The normalised results also indicate that the workers aged 65 and above had a greater work-related fatality rate than any other age groups throughout the year (Figure 19), but due to the relatively small number of fatality cases involving the people aged 65 and above in the current data set, this result was statistically insignificant. The normalised results by age group and by industry show that the workers aged 65+ tend to have a higher fatality rate in the agriculture industry during the harvest season in autumn (Figures 20 & 21). A previous New Zealand study also identified a dramatic increase in the rate of work-related fatal injuries for those over the age of 65 years (New Zealand Environmental and Occupational Health Research Centre, 1999).
Further analysis of the workplace fatality data by age group and by geographical region suggests that the peak in summertime fatalities for older workers, is more pronounced in the 55-64 age group, northern and mid north regions, and that further south (central and southern regions) the fatal incidents with this age group, along with the 35-44 age group, become more likely in the autumn (Figure 22).
In general, it is evident that, as far as worker age is concerned, the current workplace fatality data, and the relevant denominators available, support a reliable analysis of seasonal trends at the national level, and in some cases, at industry level (top ANZSIC level). While attempts have been made to analyse the data at a regional level, the results are limited by the size of the dataset and by the reliability of seasonal worker population data in these regions.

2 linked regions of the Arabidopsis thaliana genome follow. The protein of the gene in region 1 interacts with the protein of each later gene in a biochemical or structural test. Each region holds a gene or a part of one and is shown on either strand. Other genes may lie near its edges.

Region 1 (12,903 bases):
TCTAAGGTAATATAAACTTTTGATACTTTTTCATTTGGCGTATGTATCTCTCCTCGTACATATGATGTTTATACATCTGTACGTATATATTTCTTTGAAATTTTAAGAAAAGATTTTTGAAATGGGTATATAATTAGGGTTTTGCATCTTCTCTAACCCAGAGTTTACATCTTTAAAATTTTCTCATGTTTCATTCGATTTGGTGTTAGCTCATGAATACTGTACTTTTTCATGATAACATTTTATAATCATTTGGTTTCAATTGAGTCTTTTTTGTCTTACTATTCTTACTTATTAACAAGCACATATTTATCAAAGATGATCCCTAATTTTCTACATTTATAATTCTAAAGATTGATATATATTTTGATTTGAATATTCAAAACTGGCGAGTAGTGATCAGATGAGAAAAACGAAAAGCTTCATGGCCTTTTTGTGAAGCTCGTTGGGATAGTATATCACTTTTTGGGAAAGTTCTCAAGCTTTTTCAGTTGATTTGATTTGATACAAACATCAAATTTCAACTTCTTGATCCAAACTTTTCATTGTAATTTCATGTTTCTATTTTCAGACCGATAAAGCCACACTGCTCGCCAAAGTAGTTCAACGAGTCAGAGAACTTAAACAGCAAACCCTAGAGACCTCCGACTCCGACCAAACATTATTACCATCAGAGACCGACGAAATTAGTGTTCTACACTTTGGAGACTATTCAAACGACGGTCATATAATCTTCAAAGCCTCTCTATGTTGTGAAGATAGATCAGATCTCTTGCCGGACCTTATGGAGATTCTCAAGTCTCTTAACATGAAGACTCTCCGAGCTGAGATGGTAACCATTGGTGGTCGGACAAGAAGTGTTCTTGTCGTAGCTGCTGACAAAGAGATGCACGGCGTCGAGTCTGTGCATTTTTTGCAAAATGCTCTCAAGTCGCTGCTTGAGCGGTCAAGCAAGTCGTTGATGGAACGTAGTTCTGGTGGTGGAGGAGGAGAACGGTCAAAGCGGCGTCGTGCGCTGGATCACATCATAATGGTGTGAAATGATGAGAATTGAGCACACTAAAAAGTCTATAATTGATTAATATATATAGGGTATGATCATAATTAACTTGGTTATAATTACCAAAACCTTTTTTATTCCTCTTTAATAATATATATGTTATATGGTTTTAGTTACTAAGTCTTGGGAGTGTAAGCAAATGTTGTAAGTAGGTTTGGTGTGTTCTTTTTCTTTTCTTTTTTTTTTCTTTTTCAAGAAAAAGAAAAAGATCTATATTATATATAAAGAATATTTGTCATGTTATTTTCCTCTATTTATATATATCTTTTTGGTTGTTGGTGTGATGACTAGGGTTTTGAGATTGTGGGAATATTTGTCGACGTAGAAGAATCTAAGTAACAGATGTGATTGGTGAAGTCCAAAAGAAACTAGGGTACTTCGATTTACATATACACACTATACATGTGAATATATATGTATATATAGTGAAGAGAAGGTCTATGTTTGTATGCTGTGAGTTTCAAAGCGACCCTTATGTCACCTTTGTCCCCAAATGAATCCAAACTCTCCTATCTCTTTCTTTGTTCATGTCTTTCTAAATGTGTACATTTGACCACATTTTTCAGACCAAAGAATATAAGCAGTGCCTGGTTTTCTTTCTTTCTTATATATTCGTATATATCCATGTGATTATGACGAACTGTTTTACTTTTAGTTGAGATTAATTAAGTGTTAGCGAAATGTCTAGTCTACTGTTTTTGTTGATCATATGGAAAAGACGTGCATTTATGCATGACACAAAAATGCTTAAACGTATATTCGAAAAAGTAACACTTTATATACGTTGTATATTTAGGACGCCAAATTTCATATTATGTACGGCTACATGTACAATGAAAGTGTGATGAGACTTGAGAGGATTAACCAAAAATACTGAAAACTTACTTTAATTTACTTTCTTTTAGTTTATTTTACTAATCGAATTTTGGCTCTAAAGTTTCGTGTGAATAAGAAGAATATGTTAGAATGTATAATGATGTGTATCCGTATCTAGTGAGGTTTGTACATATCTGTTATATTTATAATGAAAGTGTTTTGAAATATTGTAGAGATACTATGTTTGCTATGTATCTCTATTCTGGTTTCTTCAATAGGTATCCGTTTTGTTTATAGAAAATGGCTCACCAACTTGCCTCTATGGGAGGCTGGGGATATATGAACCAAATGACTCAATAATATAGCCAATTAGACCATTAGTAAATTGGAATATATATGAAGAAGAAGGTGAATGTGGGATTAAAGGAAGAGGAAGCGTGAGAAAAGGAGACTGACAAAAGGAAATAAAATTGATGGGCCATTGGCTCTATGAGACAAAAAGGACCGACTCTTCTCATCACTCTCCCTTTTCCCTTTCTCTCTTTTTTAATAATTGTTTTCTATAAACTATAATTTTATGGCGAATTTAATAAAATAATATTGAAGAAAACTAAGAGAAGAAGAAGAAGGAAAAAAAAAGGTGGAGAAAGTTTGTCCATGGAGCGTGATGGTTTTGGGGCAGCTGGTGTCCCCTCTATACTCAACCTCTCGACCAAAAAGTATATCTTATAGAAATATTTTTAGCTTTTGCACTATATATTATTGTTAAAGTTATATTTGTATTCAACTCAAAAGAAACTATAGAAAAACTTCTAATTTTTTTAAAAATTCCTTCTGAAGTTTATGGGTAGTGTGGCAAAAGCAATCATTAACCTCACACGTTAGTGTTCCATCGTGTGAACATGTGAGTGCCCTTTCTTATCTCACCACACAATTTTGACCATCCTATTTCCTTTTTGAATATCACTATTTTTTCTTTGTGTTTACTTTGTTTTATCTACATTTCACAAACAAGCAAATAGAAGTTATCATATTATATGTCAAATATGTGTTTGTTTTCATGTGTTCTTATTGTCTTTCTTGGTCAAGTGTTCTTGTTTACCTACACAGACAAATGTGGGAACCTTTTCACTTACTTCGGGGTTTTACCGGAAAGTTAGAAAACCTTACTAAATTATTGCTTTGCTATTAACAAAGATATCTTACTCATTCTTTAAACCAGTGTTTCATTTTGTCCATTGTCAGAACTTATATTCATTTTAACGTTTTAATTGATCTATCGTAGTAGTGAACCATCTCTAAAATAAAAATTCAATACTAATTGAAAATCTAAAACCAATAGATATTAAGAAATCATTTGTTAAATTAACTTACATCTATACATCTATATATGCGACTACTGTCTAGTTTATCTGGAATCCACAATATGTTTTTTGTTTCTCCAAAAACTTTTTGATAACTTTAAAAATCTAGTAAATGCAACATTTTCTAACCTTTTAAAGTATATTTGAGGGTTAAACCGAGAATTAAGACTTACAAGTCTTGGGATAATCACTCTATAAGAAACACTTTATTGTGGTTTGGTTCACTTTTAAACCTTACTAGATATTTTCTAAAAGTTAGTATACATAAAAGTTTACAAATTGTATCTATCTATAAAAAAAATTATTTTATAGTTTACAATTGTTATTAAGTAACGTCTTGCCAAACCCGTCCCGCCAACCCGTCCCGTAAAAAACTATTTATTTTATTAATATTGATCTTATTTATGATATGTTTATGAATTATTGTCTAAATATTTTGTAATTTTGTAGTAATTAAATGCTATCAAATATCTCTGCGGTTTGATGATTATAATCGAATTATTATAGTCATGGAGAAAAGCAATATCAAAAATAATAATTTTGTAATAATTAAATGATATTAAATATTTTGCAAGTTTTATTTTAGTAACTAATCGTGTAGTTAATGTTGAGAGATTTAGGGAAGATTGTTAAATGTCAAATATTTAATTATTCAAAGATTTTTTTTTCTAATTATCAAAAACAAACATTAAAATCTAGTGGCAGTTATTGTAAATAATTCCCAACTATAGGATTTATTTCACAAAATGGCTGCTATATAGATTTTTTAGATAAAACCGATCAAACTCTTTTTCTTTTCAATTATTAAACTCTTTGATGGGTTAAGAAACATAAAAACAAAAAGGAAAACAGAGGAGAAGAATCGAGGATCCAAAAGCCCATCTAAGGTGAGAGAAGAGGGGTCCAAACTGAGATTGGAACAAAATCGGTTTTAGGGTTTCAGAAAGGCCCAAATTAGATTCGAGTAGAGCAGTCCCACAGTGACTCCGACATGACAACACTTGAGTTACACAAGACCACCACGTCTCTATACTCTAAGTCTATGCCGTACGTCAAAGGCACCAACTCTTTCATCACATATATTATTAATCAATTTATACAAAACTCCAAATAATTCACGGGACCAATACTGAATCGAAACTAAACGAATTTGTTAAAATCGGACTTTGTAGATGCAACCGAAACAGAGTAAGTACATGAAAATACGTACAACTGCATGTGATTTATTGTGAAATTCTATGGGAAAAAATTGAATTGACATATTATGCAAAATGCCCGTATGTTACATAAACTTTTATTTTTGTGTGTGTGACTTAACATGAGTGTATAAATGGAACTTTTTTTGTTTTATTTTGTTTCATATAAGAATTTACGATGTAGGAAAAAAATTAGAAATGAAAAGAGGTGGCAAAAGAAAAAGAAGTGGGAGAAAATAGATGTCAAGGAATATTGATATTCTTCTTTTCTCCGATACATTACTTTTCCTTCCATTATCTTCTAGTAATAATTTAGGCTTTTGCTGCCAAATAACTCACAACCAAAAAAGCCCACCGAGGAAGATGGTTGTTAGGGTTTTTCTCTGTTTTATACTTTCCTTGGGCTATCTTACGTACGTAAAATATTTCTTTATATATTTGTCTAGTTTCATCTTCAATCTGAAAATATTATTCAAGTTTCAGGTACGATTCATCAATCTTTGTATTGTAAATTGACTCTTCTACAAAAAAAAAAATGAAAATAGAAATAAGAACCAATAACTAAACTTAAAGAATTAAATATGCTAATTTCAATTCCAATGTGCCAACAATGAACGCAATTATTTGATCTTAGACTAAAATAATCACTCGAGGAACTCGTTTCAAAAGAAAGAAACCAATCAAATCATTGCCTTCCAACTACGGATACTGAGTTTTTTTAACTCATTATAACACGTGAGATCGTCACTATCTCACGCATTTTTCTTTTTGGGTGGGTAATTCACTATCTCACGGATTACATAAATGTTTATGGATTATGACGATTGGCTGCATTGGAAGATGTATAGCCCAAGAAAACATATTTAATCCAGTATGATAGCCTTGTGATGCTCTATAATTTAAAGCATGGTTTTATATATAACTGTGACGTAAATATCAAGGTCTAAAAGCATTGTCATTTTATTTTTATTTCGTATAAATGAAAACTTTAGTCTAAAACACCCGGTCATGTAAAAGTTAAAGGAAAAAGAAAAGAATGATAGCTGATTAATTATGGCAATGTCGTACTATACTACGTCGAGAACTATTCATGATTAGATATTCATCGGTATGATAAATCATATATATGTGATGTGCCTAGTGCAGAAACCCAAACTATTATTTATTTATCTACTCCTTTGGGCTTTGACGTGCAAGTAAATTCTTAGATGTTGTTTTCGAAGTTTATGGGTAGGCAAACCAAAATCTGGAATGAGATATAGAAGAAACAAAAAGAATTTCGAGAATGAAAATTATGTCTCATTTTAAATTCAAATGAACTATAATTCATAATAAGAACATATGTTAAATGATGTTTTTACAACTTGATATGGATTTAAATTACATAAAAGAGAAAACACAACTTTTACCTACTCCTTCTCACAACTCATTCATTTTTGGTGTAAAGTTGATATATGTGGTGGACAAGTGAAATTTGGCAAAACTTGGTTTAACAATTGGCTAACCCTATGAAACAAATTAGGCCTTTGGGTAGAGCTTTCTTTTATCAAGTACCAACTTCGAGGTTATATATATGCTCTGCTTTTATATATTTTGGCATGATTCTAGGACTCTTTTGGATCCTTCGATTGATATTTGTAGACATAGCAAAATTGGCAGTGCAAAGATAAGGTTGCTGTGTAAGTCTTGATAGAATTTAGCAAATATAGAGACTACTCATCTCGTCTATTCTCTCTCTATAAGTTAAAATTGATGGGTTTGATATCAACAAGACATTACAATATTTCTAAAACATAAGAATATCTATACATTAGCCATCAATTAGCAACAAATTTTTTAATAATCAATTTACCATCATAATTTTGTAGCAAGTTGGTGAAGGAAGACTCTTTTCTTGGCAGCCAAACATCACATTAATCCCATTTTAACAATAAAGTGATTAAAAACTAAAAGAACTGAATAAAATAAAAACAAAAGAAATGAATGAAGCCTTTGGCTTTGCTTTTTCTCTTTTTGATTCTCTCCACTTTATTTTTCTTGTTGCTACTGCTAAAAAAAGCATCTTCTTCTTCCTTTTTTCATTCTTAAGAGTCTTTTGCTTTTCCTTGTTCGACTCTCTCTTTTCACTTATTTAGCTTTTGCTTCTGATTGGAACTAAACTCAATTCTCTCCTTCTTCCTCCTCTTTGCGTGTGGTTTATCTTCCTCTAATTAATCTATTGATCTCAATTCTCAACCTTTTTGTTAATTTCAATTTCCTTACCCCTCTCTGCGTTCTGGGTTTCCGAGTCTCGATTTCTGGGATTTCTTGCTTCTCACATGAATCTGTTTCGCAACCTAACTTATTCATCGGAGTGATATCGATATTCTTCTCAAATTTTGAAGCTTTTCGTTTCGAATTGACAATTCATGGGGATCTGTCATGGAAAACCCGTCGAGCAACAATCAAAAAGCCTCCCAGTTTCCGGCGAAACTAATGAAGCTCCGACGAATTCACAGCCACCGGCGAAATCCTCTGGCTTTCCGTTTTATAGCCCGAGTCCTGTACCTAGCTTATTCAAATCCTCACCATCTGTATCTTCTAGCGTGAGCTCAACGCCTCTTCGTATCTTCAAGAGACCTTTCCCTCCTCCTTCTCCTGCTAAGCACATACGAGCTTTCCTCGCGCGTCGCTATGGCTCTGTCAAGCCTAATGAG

Time of day; day of the week
The overall national data from 2000 to 2005 showed two peak times when work-related fatal incidents occurred, one is between 10:30 and 12:30, and the other is around 15:00. This result is confirmed to be highly significant both for the national trend (Figure 23) and for the agriculture industry (Figure 24) (p<0.001).
While it may be that the peaks of just before lunch and during the middle of the afternoon can be explained across industry by factors such as loss of concentration before lunch hunger, or the 'post-lunch dip', closer examination of the data within the industry sub- sectors (preferably using denominator data) might reveal specific sectors where time of day is a particular concern (e.g. because of shift hand overs or end of day activities).
Similar 'time of day' effects have been reported in some previous independent studies often in the area of road transport, indicating that most incidents tend to occur between 10:00 and 15:00 during a working day (New Zealand Environmental and Occupational Health Research Centre, 2003; Nofal and Saeed, 1997; Olowokure et al., 2004).
A closer examination of the time of day data by season suggests that work related fatal incidents in summer tend to occur more in the morning time (from sunrise to noon) and work related fatal incidents in autumn tend to occur more in the afternoon (from noon to sunset). See Figure 25